Having a downtime? Don’t freak out. Do something!

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As freelancers, one of the things we dread the most is not having work, right? However, all of us have already had some unwanted time off, still have and will keep having. It’s the normal flow in freelancing, there’s no escape. We cannot predict nor prevent it, only learn how to best make use of it – without freaking out. 😉

When I started out, I used to work every single day – including weekends and holidays – almost around the clock (I used to sleep only about 3 to 4 hours a night, when I slept). So downtimes were actually really welcome back then. They meant sleeping. Since nowadays I have a normal work life, i.e. working only during business hours, rarely more than that, I have to make great use of the available time I have.

The subject has come up to me because I’m currently facing some downtime myself. Yesterday, a client cancelled a project last minute and I had no other project scheduled after that. I already had some tasks scheduled to be done “sometime”, so it was just perfect! Yesterday, I made some calls to make doctor appointments (finally!), I e-mailed clients/colleagues/friends whose addresses I did not have in order to ask them to provide it and also did some accounting. Today, I wrote this post, booked a couple of bus tickets, organized some drawers and sent some e-mails. And the time was not enough to do everything I needed to do.

Apart from our regular to-dos, something I came up with for downtimes is scheduling future blog posts. I know some people already do that, but I don’t. I usually write/post them in the same day. And we all know this takes a lot of time, even though it’s a guest post. Therefore, I could save a lot of time for the future.

Doing some accounting, organizing the office, organizing the files in the computer, brainstorming ideas for everything, contacting prospects/clients/ex-clients, updating the CV and updating your social media information are only some of the things we all already know we can do on our free times. Now it’s up to you to find out what other things you could be doing to make better use of every second you have during your business hours when you suddenly find your schedule free.

As to the part of freaking out, or at least worrying a bit, about not having work, I guess we’ll always feel that. It’s natural instinct. Even though we know downtimes are temporary and they come and go, we can’t help feeling butterflies in the stomach thinking “no work, no pay” and wondering how long it will last. It always happens to me, so I won’t even bother telling you not to do so. 😉

How do you leverage your downtimes?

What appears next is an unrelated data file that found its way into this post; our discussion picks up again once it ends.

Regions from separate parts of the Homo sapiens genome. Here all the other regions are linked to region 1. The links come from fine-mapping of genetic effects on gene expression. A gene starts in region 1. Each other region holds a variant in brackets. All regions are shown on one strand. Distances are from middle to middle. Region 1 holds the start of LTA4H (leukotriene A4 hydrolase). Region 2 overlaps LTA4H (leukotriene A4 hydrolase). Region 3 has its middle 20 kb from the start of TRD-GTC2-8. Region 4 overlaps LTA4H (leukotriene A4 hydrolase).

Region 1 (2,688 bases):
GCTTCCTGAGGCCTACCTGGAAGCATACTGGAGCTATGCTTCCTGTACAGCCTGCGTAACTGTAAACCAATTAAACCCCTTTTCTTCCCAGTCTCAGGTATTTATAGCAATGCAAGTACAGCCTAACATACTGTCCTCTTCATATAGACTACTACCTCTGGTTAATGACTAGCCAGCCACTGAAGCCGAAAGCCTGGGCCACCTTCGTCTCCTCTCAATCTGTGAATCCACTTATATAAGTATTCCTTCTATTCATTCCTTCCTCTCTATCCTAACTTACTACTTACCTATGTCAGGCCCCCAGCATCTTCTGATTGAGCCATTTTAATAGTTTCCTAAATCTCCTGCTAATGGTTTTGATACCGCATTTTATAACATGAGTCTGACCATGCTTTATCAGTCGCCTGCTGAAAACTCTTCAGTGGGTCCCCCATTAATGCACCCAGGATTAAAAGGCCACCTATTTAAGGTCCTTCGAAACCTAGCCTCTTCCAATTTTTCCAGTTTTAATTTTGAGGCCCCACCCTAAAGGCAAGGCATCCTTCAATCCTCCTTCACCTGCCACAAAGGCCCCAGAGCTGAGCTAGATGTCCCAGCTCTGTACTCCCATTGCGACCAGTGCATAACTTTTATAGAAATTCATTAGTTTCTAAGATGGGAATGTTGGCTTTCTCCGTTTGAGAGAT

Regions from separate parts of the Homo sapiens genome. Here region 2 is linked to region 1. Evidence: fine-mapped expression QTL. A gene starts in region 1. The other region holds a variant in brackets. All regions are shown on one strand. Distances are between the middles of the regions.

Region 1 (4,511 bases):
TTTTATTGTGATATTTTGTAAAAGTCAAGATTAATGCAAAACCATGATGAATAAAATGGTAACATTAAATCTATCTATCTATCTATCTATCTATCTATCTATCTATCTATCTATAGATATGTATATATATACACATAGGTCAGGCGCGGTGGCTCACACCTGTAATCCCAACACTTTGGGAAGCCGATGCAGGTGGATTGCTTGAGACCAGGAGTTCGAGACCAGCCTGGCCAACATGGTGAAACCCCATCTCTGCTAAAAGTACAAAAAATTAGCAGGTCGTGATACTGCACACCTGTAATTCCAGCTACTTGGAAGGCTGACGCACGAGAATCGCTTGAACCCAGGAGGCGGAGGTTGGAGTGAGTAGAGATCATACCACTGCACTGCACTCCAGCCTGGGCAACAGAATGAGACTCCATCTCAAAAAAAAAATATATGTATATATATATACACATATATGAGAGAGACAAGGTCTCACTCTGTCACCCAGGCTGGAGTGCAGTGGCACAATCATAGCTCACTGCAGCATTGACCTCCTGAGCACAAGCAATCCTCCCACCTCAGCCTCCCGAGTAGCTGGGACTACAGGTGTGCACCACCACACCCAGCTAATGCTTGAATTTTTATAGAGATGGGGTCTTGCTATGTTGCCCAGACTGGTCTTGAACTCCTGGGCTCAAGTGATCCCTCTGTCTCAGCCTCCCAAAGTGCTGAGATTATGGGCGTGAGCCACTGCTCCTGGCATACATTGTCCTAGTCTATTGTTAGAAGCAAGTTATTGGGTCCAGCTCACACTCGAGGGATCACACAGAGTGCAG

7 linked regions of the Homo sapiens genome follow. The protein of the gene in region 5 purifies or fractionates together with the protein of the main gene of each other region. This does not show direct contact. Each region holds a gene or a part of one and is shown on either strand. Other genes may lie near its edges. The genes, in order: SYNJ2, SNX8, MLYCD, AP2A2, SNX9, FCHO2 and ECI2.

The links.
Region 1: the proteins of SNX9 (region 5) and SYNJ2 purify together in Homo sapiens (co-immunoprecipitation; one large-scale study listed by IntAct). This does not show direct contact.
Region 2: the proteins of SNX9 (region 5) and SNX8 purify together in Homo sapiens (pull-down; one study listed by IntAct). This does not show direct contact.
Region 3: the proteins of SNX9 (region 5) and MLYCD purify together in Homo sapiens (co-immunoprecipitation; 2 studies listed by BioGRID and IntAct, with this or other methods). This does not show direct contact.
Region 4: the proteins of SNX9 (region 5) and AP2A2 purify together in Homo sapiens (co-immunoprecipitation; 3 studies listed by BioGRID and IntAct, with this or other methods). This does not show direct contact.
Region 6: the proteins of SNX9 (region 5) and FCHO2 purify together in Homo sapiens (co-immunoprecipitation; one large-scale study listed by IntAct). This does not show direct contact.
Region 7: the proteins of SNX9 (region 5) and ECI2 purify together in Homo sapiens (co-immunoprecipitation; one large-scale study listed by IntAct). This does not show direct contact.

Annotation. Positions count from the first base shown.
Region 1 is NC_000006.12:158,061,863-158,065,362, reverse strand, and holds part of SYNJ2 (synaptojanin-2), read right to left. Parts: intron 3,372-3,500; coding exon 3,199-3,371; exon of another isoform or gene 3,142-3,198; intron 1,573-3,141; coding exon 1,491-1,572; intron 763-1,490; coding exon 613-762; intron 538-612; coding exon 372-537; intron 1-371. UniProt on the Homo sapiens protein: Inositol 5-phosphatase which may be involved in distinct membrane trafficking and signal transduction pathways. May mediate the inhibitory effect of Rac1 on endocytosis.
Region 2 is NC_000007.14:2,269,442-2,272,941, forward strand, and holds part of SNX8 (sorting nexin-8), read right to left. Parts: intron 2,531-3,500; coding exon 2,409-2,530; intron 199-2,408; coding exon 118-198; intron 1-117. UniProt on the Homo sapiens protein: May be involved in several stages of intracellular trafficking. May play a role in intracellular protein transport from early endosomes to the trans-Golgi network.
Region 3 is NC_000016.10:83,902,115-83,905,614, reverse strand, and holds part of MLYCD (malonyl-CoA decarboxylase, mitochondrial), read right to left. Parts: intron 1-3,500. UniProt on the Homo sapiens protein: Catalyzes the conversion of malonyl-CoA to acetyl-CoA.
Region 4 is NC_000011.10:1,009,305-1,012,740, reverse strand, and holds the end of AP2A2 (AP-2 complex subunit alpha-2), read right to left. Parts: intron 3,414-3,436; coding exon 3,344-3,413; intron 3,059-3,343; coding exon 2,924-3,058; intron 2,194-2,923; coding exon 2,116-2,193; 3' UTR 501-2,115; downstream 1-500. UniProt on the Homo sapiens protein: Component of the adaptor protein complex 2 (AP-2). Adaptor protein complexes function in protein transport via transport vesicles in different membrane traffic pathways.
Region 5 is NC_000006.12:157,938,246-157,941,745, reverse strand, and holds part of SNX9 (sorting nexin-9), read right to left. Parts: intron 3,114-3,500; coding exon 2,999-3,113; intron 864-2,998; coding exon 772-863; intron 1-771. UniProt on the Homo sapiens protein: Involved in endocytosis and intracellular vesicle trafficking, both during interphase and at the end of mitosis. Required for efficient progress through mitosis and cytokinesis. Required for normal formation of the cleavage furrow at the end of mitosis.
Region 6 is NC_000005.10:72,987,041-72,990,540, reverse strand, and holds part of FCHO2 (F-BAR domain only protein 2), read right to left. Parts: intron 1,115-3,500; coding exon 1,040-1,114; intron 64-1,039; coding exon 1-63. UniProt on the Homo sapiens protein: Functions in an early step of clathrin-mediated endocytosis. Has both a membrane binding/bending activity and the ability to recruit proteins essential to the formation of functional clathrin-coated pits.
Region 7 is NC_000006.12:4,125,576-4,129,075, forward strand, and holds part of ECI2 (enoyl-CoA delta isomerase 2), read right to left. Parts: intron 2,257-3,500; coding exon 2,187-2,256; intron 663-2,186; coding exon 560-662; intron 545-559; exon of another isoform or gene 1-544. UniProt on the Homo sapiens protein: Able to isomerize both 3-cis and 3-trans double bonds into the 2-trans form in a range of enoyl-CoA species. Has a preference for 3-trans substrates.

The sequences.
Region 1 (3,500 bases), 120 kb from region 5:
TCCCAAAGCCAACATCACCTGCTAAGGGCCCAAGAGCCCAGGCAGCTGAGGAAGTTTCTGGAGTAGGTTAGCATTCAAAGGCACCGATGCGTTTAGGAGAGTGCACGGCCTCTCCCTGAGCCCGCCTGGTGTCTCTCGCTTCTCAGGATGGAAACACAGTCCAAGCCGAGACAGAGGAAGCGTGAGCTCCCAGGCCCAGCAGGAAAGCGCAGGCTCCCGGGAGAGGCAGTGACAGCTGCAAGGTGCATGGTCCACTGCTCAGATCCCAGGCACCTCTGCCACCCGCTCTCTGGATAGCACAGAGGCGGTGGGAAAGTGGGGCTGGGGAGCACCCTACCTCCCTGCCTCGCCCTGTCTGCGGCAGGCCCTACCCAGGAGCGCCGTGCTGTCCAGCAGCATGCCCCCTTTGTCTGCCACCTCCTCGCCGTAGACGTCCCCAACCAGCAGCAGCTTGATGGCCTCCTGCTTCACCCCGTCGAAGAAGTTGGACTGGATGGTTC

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6 thoughts on “Having a downtime? Don’t freak out. Do something!

  1. I was in the same position last week, Caroline, and despite feeling every so slightly panicky about the post-Christmas credit card bills, it was actually a great opportunity to do my accounts, write another blog post, and, at this time of year, sort out my Christmas card list, create my client Christmas card and write my Christmas letter/cards to friends. Now that work has gone crazy again, I’m so glad I had the free time to do it! I also stocked up the freezer with soup and cookies for busier times ahead, so feel ahead of the game again. It’s not a nice feeling at the time, but as long as we don’t waste that valuable time, it can be very beneficial to just get off the work merrygoround for a while – provided it doesn’t last too long!

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    • I totally agree with you that a downtime is actually a “valuable time,” Claire! I like saying it’s bitter-sweet: it’s great because we get to do a lot of stuff, but we can’t help feeling a bit worried, wondering if it will last longer.
      At this time of the year, it is indeed great to sort out our Christmas cards/presents.
      Thanks a lot for stopping by and commenting! 🙂
      Hope you have a productive yet calm and merry pre-Christmas period.

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  2. Great post Carol! Downtime is an important part of our lives. There is nothing wrong with that. That’s why it is important to use it wisely. This is a great time to work your marketing and sales (write a blog post, jump into discussion of current industry trends, work on your website design or social media, pursue those leads you’ve always wanted, etc.) Sometimes downtime can be busier than the time when you actually translate something 🙂

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    • Thank you, Dmitry!
      I appreciate your visit and your comment! 🙂
      I agree with you. There are so many things we can do on our downtime that it ends up being actually not enough!
      They are also useful to reducing the number of things we may have to end up doing on our free time due to lack of time on business hours. So, yes, they are really important!

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  3. Adorei o post, Carol!
    Em meu atual “período de baixa”, aproveitei para fazer algo que demanda tempo e que estava enrolando para fazer há meses: traduzir meu CV para inglês e criar um perfil no LinkedIn!
    De fato, como você disse, há inúmeras coisas que podemos organizar/agilizar nesse tempo livre, e que durante os períodos de trabalho intenso acabamos não fazendo.

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    • Fico feliz que tenha gostado, Fefa! 🙂
      Há muito o que fazer (coisas que realmente demandam tempo) nesse tempo livre, tanto que os projetos acabam voltando antes mesmo de conseguirmos fazer tudo. rs
      Que em 2015 você tenha muitos mais projetos!
      Obrigada pela visita e pelo comentário!

      Like

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